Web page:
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Obsessing Over Three-Act Structure? Here’s What You Should Do Instead.

Why you shouldn't start a script by getting lost in the weeds
of plot points, page numbers and screenplay structure.

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by Script Reader Pro in Screenplay Structure
December 5, 2019 21 comments
Three act structure screenplay

Are you obsessing over three-act structure? Here’s what you should do instead. 

If there’s so much information out there on how to craft the perfect three-act structure, why is it so hard to put it into practice in your own script? Why is it so difficult to know how the hell to fill those 50-60 pages in Act Two?

With close to a million different theories on three-act structure out there, this confusion is easy to understand.

Should you structure your script using Christopher Vogler’s Hero’s Journey or John Truby’s 21 Steps? Or should you go for the Save the Cat Beat Sheet or maybe Syd Field’s classic three-act structure?

In today’s post, we’re going to show you why you should stop fretting over plot points, page numbers and all the different structure theories that are out there. And what to focus on instead.

We’re going to show you the pros and cons of three-act structure and the right way to approach it so it empowers your creativity rather than stifles it.

Here’s what’s coming up:

• What is three-act structure?

• Why three-act structure works

• The problem with this structure

• A better approach

• How to write a story by first forgetting three-act structure

• So, do you really need three-act structure or what?

So let’s dive on in.

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First, just what is three-act structure?

As we’ve already mentioned, there are many different screenwriting structure theories out there. However, they all fall into and work in harmony with what’s known as “classic” or “traditional” three-act structure.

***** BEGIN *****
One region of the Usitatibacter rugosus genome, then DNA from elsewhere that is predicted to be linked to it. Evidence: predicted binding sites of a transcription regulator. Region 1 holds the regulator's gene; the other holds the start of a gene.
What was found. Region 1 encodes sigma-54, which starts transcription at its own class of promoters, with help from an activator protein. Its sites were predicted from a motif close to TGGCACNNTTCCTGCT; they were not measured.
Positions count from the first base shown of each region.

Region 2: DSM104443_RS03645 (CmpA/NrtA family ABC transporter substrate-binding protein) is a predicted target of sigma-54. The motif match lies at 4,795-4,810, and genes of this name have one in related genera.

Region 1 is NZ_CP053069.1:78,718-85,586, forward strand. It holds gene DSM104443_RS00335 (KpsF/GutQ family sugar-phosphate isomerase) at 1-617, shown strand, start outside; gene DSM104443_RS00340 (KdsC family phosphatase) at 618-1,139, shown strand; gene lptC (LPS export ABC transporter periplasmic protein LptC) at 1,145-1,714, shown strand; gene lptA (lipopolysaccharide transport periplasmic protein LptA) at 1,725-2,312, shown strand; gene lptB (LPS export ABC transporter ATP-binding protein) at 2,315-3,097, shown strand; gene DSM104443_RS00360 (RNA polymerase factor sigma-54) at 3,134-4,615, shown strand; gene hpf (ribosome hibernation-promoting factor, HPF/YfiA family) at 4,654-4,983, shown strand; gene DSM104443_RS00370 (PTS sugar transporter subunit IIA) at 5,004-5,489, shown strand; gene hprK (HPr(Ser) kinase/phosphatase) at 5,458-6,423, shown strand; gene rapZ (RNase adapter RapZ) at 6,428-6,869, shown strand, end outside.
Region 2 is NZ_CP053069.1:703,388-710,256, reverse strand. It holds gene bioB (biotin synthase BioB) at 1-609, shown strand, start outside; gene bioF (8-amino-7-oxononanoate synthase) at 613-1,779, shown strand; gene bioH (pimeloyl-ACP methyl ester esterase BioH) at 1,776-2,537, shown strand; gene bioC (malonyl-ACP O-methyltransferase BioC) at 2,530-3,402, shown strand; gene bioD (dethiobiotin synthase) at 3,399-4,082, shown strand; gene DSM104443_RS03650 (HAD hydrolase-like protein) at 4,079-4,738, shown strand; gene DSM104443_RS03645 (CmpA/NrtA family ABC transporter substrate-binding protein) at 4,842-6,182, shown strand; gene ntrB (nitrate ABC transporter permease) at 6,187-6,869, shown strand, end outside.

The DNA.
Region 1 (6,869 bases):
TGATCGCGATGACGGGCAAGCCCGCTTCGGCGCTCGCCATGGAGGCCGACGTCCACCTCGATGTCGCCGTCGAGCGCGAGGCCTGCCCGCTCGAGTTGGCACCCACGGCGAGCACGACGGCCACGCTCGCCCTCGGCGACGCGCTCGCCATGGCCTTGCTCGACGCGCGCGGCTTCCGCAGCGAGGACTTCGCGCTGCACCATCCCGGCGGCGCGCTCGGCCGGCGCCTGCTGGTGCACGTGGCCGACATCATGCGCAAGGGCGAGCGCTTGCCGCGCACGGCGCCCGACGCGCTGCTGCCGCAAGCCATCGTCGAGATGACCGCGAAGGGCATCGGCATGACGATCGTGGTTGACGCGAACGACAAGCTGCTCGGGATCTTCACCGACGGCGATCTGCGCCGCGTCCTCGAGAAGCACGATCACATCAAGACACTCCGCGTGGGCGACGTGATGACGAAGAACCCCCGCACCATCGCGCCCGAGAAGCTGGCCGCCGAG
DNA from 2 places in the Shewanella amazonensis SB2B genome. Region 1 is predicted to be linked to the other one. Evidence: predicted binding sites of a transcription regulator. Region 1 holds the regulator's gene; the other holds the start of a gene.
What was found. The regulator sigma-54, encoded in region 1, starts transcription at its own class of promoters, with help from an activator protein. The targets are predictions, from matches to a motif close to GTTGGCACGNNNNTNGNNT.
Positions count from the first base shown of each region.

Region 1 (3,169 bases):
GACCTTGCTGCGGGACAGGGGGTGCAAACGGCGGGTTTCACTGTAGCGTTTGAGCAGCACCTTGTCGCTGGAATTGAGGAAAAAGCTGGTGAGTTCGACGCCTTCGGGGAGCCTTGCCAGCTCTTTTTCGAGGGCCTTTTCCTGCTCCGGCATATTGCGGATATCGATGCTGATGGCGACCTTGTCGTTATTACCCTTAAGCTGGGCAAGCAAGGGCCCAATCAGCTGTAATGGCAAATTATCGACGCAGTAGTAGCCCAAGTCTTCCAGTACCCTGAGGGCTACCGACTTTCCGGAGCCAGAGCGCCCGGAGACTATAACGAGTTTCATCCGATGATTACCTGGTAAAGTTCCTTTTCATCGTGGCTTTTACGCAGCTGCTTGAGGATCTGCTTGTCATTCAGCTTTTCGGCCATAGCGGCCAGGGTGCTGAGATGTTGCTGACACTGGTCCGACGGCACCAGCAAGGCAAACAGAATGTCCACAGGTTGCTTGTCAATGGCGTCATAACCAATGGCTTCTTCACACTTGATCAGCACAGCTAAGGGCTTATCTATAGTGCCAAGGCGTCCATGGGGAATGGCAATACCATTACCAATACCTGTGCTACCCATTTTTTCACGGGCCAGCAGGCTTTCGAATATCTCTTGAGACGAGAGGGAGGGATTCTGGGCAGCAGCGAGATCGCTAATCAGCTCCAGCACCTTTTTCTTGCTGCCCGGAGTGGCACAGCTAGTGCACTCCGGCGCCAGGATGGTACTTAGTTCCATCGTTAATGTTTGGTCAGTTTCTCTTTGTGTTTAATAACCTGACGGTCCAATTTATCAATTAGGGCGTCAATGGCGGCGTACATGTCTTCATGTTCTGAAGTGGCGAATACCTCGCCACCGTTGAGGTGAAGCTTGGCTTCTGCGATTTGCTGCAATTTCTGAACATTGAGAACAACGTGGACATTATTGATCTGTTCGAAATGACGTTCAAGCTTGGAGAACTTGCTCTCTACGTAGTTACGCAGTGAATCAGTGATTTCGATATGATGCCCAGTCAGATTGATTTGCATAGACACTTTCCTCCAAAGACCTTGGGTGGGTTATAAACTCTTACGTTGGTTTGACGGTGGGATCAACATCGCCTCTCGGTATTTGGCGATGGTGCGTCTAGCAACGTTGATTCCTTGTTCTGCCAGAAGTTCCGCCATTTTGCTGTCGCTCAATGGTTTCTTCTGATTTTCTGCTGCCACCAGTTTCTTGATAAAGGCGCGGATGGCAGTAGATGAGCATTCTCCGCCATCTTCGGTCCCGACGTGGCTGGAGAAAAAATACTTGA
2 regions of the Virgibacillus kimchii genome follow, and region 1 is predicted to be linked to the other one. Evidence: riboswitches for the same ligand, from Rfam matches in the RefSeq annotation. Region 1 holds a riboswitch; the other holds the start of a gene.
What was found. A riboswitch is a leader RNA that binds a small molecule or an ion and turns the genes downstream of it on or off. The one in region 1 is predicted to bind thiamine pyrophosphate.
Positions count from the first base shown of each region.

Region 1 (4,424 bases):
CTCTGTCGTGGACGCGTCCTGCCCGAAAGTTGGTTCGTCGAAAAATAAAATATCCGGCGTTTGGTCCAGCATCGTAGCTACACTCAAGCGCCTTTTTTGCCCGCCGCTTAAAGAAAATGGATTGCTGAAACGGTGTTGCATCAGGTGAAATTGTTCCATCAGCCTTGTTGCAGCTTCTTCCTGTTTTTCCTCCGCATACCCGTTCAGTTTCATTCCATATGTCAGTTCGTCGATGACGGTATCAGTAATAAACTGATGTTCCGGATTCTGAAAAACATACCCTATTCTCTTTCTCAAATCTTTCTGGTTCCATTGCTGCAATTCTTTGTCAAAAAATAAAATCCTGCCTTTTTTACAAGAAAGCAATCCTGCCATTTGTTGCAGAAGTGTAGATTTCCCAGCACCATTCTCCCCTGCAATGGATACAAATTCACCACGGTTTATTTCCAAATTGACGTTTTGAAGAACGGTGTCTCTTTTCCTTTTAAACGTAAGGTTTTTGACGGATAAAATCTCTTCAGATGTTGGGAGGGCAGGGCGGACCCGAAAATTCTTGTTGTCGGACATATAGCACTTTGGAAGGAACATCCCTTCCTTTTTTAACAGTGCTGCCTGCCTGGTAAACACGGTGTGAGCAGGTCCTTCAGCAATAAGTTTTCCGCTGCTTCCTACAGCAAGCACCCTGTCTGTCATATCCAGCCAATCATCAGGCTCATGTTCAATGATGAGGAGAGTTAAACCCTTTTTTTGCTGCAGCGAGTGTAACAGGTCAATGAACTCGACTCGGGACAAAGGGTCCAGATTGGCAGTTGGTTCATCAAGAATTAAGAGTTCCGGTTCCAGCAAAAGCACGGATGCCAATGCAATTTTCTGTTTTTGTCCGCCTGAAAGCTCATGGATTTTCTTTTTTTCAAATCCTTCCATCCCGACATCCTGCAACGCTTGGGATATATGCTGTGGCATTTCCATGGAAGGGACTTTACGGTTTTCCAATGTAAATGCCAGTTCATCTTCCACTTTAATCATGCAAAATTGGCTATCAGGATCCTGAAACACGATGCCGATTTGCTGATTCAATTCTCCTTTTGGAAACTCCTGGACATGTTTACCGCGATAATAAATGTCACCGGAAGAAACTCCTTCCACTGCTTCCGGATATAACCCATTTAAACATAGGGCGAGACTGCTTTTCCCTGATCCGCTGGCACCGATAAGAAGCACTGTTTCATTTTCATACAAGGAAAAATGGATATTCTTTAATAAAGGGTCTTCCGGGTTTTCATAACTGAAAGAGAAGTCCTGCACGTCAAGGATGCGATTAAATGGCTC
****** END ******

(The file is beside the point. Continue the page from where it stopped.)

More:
Here’s a quick breakdown of classic/traditional three-act structure in a movie screenplay:

A screenplay should be roughly 90-110 pages long.

A single page roughly equals one minute of screen time. So the sweet spot of a 110-page screenplay is about a one-hour-fifty-minute long movie.

Applying a three-act structure divides these pages/minutes up like so:

Act One: First 25-30 pages/minutes
Act Two: Second 50-60 pages/minutes
Act Three: Third 25-30 pages/minutes

Or like this:

Act One: Beginning/Set-Up
Act Two: Middle/Confrontation
Act Three: End/Resolution

Or, as the saying goes:

Act One: Get your protagonist up a tree
Act Two: Throw rocks at him or her
Act Three: Get them down again

More detail on what classic three-act structure entails. 

Act one (the beginning) sets up the story world, the protagonist and antagonist and what’s at stake—the problem/crisis they have to resolve over the course of the story in direct opposition to one another.

Act two (the middle) shows the protagonist and antagonist battling over this goal—what’s at stake in the story. Things get increasingly complicated for the protagonist as the antagonist reveals new obstacles and challenges them to ever greater degrees.

Act three (the end) brings the story to a resolution when either the protagonist or the antagonist win the final battle, and what’s at stake has either been won or lost.

As the protagonist makes their way through the three-act structure paradigm, they’re hit by multiple crises that form major turning points in the story. For example, the Call to Action, Act One Turning Point, Midpoint and so on.